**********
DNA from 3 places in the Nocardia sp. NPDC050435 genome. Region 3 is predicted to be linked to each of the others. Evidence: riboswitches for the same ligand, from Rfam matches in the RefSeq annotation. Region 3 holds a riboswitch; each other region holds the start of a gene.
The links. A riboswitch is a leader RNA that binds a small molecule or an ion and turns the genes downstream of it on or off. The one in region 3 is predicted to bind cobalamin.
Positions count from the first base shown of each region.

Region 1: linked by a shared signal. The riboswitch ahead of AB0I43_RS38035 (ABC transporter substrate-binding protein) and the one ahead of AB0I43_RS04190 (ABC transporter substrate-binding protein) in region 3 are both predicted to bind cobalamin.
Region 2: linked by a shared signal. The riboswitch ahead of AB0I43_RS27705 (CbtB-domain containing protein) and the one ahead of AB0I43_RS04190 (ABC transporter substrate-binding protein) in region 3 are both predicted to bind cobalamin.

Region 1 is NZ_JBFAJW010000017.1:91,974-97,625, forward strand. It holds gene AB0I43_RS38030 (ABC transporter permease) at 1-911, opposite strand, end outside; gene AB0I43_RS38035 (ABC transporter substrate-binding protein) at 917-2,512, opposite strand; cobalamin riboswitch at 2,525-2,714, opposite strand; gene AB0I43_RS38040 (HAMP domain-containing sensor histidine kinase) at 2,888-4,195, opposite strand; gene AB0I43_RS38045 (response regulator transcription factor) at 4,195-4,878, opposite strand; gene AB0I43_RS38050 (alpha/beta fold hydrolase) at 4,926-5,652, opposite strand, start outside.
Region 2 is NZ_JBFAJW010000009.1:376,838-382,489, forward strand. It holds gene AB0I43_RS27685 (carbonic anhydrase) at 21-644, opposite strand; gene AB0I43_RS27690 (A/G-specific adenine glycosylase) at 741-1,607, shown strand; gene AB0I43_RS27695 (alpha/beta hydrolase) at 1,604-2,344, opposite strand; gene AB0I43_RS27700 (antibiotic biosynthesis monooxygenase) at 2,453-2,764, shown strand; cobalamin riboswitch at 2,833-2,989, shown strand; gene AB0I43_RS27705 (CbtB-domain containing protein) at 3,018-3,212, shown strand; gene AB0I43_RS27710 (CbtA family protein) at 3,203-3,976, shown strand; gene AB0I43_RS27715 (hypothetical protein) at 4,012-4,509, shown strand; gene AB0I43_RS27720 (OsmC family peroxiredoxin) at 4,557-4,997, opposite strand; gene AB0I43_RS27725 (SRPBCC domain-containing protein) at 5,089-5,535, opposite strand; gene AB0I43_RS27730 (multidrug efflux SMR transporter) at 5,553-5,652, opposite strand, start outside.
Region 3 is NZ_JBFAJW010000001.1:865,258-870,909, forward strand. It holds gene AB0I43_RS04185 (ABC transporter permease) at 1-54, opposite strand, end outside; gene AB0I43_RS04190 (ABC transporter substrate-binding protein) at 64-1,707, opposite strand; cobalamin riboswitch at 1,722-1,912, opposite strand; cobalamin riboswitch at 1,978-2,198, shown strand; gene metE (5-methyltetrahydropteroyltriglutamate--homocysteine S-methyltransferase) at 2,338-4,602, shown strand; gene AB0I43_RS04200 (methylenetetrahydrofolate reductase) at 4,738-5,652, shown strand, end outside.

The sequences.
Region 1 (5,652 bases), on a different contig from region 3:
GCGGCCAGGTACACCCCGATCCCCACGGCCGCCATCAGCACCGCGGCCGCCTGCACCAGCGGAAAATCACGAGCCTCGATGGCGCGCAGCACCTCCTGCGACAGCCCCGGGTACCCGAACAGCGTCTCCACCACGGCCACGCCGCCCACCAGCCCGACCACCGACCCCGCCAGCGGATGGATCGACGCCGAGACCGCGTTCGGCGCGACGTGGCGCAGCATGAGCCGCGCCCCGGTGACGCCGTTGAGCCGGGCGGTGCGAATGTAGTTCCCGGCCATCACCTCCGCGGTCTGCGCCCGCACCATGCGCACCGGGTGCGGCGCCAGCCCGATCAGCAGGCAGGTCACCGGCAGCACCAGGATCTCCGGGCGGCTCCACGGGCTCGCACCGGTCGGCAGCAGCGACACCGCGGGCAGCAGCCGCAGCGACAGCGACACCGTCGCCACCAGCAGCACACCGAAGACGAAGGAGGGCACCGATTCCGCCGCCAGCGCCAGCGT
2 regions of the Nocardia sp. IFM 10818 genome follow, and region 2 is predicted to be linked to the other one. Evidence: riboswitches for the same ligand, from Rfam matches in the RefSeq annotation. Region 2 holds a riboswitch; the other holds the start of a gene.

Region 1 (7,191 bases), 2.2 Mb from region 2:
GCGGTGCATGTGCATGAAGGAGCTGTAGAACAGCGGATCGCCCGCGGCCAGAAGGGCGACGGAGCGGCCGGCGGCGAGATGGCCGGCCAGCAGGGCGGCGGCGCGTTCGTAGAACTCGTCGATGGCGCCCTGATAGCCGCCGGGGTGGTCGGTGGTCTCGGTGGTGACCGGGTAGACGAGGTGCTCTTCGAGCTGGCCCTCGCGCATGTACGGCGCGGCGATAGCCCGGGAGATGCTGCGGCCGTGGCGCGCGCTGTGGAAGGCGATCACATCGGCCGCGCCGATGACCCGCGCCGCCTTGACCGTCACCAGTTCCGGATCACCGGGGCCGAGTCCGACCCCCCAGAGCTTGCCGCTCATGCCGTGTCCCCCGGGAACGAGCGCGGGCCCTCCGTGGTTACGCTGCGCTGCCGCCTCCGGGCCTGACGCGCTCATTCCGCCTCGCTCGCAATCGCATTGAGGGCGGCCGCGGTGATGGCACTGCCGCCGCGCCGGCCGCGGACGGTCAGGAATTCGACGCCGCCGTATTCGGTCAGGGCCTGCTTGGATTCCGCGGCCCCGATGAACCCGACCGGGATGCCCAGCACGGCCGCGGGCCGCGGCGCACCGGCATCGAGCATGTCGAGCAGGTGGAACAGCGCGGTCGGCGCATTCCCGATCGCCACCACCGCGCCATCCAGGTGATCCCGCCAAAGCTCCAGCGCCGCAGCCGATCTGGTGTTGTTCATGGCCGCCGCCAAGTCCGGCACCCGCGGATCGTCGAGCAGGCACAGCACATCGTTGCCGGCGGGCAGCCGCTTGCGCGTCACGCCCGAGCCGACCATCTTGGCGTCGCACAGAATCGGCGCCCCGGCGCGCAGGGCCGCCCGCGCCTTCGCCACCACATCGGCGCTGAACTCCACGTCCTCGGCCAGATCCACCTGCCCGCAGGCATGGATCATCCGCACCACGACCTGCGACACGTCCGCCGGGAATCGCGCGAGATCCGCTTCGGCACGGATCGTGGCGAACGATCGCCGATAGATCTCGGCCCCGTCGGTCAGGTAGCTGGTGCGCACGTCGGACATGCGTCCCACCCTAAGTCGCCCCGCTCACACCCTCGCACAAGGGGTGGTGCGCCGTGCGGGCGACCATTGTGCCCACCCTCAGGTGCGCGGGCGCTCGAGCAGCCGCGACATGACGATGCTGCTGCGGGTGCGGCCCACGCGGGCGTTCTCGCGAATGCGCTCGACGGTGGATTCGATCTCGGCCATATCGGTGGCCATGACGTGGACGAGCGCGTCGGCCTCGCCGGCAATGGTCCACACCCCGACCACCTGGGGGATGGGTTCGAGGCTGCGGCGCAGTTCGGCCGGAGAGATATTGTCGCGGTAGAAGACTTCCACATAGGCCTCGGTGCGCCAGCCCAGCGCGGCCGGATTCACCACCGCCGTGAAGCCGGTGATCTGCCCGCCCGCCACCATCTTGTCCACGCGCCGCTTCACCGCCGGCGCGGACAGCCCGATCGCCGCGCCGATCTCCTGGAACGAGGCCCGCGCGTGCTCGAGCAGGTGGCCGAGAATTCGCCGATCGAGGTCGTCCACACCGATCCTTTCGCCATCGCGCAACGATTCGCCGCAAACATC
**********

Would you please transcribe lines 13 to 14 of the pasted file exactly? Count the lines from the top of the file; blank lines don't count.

Region 1 (7,191 bases), 2.2 Mb from region 2:
GCGGTGCATGTGCATGAAGGAGCTGTAGAACAGCGGATCGCCCGCGGCCAGAAGGGCGACGGAGCGGCCGGCGGCGAGATGGCCGGCCAGCAGGGCGGCGGCGCGTTCGTAGAACTCGTCGATGGCGCCCTGATAGCCGCCGGGGTGGTCGGTGGTCTCGGTGGTGACCGGGTAGACGAGGTGCTCTTCGAGCTGGCCCTCGCGCATGTACGGCGCGGCGATAGCCCGGGAGATGCTGCGGCCGTGGCGCGCGCTGTGGAAGGCGATCACATCGGCCGCGCCGATGACCCGCGCCGCCTTGACCGTCACCAGTTCCGGATCACCGGGGCCGAGTCCGACCCCCCAGAGCTTGCCGCTCATGCCGTGTCCCCCGGGAACGAGCGCGGGCCCTCCGTGGTTACGCTGCGCTGCCGCCTCCGGGCCTGACGCGCTCATTCCGCCTCGCTCGCAATCGCATTGAGGGCGGCCGCGGTGATGGCACTGCCGCCGCGCCGGCCGCGGACGGTCAGGAATTCGACGCCGCCGTATTCGGTCAGGGCCTGCTTGGATTCCGCGGCCCCGATGAACCCGACCGGGATGCCCAGCACGGCCGCGGGCCGCGGCGCACCGGCATCGAGCATGTCGAGCAGGTGGAACAGCGCGGTCGGCGCATTCCCGATCGCCACCACCGCGCCATCCAGGTGATCCCGCCAAAGCTCCAGCGCCGCAGCCGATCTGGTGTTGTTCATGGCCGCCGCCAAGTCCGGCACCCGCGGATCGTCGAGCAGGCACAGCACATCGTTGCCGGCGGGCAGCCGCTTGCGCGTCACGCCCGAGCCGACCATCTTGGCGTCGCACAGAATCGGCGCCCCGGCGCGCAGGGCCGCCCGCGCCTTCGCCACCACATCGGCGCTGAACTCCACGTCCTCGGCCAGATCCACCTGCCCGCAGGCATGGATCATCCGCACCACGACCTGCGACACGTCCGCCGGGAATCGCGCGAGATCCGCTTCGGCACGGATCGTGGCGAACGATCGCCGATAGATCTCGGCCCCGTCGGTCAGGTAGCTGGTGCGCACGTCGGACATGCGTCCCACCCTAAGTCGCCCCGCTCACACCCTCGCACAAGGGGTGGTGCGCCGTGCGGGCGACCATTGTGCCCACCCTCAGGTGCGCGGGCGCTCGAGCAGCCGCGACATGACGATGCTGCTGCGGGTGCGGCCCACGCGGGCGTTCTCGCGAATGCGCTCGACGGTGGATTCGATCTCGGCCATATCGGTGGCCATGACGTGGACGAGCGCGTCGGCCTCGCCGGCAATGGTCCACACCCCGACCACCTGGGGGATGGGTTCGAGGCTGCGGCGCAGTTCGGCCGGAGAGATATTGTCGCGGTAGAAGACTTCCACATAGGCCTCGGTGCGCCAGCCCAGCGCGGCCGGATTCACCACCGCCGTGAAGCCGGTGATCTGCCCGCCCGCCACCATCTTGTCCACGCGCCGCTTCACCGCCGGCGCGGACAGCCCGATCGCCGCGCCGATCTCCTGGAACGAGGCCCGCGCGTGCTCGAGCAGGTGGCCGAGAATTCGCCGATCGAGGTCGTCCACACCGATCCTTTCGCCATCGCGCAACGATTCGCCGCAAACATC